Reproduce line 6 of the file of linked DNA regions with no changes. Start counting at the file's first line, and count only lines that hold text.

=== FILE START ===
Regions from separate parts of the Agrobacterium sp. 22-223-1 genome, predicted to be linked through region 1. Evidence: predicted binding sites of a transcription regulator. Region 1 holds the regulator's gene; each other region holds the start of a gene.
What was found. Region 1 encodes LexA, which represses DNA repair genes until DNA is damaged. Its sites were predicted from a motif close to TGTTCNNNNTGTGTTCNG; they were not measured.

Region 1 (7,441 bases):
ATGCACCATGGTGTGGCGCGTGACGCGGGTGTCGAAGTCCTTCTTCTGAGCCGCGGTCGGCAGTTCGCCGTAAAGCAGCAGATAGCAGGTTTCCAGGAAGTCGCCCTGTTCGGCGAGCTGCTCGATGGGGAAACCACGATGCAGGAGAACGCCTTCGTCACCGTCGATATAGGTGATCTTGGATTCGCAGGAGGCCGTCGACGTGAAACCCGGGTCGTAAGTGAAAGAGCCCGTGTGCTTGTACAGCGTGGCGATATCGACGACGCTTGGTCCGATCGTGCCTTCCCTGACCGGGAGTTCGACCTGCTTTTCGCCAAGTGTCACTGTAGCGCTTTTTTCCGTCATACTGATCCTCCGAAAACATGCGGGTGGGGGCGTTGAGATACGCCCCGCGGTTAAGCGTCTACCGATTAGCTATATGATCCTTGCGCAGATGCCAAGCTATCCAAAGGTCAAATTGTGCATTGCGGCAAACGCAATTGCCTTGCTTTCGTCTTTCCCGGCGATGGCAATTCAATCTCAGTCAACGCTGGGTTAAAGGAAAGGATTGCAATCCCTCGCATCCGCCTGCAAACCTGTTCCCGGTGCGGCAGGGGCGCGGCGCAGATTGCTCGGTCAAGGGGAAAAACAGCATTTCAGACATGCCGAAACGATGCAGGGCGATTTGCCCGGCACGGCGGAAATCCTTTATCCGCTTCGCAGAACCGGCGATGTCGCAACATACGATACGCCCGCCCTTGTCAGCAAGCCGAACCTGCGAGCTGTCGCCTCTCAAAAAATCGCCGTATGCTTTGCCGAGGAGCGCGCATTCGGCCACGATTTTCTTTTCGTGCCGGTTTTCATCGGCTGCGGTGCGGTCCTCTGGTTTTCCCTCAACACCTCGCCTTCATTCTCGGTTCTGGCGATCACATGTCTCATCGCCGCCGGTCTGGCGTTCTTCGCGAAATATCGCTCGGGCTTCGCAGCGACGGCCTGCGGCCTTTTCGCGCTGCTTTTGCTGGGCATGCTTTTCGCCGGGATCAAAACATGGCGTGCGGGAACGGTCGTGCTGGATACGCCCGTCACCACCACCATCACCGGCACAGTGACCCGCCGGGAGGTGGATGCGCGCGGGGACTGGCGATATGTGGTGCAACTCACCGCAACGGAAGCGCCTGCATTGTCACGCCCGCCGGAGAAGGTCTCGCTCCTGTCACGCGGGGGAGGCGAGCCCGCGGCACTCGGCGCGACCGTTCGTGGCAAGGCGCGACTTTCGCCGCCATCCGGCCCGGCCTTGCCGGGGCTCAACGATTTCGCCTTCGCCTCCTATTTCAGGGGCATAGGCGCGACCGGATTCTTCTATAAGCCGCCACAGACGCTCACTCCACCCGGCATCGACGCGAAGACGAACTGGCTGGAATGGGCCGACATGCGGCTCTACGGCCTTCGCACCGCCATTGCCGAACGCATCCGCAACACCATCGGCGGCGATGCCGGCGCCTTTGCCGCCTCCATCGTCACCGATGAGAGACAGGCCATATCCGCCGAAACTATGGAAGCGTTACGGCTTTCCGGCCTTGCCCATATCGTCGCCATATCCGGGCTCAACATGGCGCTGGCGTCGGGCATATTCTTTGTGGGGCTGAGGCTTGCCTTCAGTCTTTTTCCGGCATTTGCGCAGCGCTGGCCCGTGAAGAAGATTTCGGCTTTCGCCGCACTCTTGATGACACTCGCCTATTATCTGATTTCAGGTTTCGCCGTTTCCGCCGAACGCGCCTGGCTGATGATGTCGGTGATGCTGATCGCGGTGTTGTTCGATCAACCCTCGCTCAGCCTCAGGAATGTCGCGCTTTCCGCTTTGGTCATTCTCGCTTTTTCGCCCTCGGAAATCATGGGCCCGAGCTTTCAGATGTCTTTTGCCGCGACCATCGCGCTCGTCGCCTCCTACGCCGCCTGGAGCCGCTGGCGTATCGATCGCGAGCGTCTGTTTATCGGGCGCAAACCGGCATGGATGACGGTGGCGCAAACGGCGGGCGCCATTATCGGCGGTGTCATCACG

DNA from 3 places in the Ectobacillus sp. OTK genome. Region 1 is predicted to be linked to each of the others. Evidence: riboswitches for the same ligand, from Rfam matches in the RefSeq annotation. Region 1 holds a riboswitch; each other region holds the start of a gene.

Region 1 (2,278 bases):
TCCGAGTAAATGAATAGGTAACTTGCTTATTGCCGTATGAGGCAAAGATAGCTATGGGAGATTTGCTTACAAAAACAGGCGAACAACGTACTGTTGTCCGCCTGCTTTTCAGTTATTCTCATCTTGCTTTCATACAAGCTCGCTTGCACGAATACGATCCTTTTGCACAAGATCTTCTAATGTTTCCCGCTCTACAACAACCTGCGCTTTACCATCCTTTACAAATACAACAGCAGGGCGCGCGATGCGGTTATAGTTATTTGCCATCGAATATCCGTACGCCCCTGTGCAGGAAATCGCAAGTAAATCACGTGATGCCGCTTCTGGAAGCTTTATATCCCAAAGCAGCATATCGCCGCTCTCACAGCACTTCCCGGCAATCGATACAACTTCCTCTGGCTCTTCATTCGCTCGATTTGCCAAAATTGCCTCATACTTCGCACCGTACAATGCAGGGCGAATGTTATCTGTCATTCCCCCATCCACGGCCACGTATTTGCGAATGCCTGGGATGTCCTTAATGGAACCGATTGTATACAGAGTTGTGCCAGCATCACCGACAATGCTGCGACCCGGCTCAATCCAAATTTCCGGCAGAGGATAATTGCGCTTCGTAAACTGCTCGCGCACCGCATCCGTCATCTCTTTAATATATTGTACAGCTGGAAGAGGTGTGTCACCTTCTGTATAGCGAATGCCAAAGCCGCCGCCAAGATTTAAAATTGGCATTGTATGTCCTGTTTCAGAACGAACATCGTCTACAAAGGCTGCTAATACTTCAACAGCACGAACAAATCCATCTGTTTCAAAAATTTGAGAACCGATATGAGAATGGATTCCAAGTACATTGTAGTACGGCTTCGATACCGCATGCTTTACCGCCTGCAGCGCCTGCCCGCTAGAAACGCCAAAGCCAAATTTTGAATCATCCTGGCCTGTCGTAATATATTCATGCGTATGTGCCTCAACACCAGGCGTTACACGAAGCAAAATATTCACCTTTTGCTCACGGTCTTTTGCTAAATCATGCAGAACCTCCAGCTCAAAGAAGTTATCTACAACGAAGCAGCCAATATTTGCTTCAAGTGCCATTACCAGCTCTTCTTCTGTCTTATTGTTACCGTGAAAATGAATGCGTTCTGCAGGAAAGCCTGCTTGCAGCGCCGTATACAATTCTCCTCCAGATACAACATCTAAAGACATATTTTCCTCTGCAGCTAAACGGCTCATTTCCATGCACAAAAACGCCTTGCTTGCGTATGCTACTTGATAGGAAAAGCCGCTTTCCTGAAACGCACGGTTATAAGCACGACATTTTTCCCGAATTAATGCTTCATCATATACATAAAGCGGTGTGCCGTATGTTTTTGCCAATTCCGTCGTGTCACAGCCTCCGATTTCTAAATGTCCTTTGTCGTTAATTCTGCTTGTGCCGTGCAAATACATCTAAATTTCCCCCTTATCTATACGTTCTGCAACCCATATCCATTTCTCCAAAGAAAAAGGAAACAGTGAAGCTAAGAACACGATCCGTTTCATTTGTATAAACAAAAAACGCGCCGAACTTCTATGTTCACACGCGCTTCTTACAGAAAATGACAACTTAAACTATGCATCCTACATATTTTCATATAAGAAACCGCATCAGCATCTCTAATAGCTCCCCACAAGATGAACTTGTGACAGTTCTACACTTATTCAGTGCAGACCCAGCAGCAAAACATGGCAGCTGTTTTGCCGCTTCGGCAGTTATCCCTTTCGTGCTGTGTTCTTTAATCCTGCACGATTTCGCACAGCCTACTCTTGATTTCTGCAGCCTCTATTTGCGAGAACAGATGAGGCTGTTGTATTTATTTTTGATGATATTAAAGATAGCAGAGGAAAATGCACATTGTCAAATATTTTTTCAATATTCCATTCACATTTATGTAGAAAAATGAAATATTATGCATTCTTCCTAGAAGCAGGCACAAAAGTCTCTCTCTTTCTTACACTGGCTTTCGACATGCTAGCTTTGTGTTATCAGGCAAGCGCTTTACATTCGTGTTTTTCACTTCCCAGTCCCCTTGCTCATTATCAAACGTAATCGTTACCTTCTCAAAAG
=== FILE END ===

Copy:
Region 1 (2,278 bases):